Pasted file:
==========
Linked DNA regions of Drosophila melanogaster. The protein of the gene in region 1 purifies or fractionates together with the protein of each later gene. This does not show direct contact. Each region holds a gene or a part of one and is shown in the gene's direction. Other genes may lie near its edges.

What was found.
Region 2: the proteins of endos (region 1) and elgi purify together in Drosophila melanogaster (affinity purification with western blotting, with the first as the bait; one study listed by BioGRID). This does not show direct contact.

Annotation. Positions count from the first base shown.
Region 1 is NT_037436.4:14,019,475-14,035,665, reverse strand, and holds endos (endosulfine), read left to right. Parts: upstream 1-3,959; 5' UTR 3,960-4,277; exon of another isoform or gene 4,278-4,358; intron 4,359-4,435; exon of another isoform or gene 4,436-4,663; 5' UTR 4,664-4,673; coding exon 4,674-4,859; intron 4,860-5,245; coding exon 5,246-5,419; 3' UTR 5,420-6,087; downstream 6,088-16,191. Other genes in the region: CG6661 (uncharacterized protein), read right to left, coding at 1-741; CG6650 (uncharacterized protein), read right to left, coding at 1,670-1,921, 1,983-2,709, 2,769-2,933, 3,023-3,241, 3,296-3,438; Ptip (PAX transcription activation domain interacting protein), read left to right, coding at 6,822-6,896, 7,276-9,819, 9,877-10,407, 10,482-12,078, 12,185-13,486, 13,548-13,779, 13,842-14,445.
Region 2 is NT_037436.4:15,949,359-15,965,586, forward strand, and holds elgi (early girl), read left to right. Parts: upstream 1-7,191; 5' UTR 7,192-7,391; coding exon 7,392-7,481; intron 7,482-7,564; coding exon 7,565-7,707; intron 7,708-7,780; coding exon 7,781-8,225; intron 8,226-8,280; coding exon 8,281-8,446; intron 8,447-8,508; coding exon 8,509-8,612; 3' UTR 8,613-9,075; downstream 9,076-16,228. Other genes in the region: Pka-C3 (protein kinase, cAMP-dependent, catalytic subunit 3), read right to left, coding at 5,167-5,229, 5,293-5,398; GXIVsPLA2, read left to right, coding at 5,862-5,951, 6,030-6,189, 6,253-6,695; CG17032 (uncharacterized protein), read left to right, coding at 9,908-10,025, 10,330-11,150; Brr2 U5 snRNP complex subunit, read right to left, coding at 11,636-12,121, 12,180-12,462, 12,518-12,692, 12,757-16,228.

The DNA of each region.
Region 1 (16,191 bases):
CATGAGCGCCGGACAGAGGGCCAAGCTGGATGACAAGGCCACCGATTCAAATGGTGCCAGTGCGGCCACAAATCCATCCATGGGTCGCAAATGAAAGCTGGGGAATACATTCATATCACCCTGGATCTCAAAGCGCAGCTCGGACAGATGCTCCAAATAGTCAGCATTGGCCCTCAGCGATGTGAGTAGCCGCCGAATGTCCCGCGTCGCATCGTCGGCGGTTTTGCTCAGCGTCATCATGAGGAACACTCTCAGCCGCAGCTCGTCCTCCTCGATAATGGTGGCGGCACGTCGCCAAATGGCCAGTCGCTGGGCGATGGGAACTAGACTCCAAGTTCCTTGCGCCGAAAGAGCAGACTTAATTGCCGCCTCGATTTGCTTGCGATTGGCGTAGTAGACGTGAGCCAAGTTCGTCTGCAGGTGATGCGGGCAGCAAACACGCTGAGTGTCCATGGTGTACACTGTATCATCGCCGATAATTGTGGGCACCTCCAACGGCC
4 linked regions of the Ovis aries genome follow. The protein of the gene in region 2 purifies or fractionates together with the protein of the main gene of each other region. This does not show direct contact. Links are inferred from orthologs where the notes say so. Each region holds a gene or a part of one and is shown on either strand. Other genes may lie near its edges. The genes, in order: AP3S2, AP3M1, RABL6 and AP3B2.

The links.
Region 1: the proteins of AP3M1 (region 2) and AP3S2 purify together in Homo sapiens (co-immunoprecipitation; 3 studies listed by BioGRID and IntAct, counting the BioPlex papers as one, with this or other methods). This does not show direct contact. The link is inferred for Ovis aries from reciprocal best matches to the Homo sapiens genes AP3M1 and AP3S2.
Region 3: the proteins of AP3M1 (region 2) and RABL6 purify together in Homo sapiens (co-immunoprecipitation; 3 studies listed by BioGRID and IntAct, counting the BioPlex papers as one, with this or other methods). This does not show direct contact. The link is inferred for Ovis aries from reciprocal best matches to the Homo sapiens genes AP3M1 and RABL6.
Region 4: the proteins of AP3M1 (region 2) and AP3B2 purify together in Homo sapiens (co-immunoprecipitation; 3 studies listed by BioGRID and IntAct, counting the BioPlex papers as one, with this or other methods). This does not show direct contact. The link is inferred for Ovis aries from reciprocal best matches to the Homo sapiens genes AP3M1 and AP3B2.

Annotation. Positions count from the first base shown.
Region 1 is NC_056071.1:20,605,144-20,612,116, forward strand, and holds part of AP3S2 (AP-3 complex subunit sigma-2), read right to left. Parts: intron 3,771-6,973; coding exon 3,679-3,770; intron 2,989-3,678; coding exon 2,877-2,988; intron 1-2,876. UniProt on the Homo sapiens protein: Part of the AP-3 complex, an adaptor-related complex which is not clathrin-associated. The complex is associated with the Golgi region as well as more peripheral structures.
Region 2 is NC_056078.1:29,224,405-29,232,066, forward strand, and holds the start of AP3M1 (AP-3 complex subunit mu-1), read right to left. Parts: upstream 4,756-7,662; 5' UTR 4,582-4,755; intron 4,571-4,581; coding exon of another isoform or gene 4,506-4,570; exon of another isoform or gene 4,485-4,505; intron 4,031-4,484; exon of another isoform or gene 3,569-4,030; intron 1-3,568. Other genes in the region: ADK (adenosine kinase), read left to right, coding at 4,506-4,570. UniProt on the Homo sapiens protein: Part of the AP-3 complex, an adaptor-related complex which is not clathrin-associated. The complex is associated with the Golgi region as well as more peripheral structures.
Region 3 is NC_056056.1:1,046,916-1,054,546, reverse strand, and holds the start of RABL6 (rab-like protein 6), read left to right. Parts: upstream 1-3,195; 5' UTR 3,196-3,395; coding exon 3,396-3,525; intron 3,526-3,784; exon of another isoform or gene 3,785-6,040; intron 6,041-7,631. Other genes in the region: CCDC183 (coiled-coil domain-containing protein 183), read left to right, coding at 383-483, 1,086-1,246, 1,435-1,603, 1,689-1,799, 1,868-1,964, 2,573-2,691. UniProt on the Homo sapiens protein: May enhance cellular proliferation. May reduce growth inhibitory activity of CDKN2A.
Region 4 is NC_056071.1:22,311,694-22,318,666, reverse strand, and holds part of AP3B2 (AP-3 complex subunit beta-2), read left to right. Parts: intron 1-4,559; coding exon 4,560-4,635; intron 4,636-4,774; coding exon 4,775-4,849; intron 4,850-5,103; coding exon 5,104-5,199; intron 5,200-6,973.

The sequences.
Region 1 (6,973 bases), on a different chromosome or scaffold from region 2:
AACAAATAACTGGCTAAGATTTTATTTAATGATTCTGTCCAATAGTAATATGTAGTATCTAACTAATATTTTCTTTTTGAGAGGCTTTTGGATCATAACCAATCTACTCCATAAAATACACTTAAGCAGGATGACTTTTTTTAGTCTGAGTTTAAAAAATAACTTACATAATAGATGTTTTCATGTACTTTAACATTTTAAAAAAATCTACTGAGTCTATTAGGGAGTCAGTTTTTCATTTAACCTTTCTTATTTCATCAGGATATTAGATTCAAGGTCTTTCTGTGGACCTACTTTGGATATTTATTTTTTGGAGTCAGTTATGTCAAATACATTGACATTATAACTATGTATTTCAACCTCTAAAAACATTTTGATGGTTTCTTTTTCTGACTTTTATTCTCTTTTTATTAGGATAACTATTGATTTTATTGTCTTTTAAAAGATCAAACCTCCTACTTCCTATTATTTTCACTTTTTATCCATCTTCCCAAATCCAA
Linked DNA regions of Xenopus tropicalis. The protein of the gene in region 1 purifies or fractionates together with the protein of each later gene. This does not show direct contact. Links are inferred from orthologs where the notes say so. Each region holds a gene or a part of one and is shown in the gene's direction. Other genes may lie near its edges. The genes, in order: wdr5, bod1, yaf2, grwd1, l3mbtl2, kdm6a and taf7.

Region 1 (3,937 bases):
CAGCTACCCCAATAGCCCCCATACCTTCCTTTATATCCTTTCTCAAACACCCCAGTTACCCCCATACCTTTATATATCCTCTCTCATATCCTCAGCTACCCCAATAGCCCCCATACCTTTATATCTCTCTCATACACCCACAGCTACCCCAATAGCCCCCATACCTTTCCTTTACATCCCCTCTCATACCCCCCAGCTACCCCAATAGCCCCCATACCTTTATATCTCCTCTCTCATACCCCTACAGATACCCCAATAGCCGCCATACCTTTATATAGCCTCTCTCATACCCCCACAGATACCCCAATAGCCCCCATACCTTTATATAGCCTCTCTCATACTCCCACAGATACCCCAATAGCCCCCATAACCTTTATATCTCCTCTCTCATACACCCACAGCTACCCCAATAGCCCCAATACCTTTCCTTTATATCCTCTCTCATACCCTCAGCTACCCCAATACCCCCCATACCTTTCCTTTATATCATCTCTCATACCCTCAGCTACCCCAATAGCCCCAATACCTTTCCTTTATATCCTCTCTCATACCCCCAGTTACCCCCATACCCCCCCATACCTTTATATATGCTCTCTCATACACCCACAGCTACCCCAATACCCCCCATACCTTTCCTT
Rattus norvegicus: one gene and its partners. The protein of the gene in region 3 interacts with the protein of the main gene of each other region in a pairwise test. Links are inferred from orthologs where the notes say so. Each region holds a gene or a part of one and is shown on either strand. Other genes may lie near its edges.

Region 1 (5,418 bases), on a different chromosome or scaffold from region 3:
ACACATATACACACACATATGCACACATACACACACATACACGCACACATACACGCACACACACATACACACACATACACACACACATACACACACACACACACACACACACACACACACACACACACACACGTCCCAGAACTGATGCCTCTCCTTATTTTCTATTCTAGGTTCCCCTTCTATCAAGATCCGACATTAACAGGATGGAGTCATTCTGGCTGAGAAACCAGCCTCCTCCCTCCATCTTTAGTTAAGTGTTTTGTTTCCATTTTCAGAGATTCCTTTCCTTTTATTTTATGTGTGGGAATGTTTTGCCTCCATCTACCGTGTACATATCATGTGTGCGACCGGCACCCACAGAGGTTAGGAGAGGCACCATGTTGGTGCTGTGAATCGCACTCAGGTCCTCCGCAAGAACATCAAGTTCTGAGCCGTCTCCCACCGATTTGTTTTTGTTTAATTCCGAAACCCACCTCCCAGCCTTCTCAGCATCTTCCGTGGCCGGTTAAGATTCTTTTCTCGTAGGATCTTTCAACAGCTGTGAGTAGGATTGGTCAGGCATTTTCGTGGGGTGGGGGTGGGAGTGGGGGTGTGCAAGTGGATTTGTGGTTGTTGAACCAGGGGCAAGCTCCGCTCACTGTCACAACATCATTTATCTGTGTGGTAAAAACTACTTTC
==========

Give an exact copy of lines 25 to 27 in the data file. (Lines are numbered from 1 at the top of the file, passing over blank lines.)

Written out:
CAGCTACCCCAATAGCCCCCATACCTTCCTTTATATCCTTTCTCAAACACCCCAGTTACCCCCATACCTTTATATATCCTCTCTCATATCCTCAGCTACCCCAATAGCCCCCATACCTTTATATCTCTCTCATACACCCACAGCTACCCCAATAGCCCCCATACCTTTCCTTTACATCCCCTCTCATACCCCCCAGCTACCCCAATAGCCCCCATACCTTTATATCTCCTCTCTCATACCCCTACAGATACCCCAATAGCCGCCATACCTTTATATAGCCTCTCTCATACCCCCACAGATACCCCAATAGCCCCCATACCTTTATATAGCCTCTCTCATACTCCCACAGATACCCCAATAGCCCCCATAACCTTTATATCTCCTCTCTCATACACCCACAGCTACCCCAATAGCCCCAATACCTTTCCTTTATATCCTCTCTCATACCCTCAGCTACCCCAATACCCCCCATACCTTTCCTTTATATCATCTCTCATACCCTCAGCTACCCCAATAGCCCCAATACCTTTCCTTTATATCCTCTCTCATACCCCCAGTTACCCCCATACCCCCCCATACCTTTATATATGCTCTCTCATACACCCACAGCTACCCCAATACCCCCCATACCTTTCCTT
Rattus norvegicus: one gene and its partners. The protein of the gene in region 3 interacts with the protein of the main gene of each other region in a pairwise test. Links are inferred from orthologs where the notes say so. Each region holds a gene or a part of one and is shown on either strand. Other genes may lie near its edges.

Region 1 (5,418 bases), on a different chromosome or scaffold from region 3: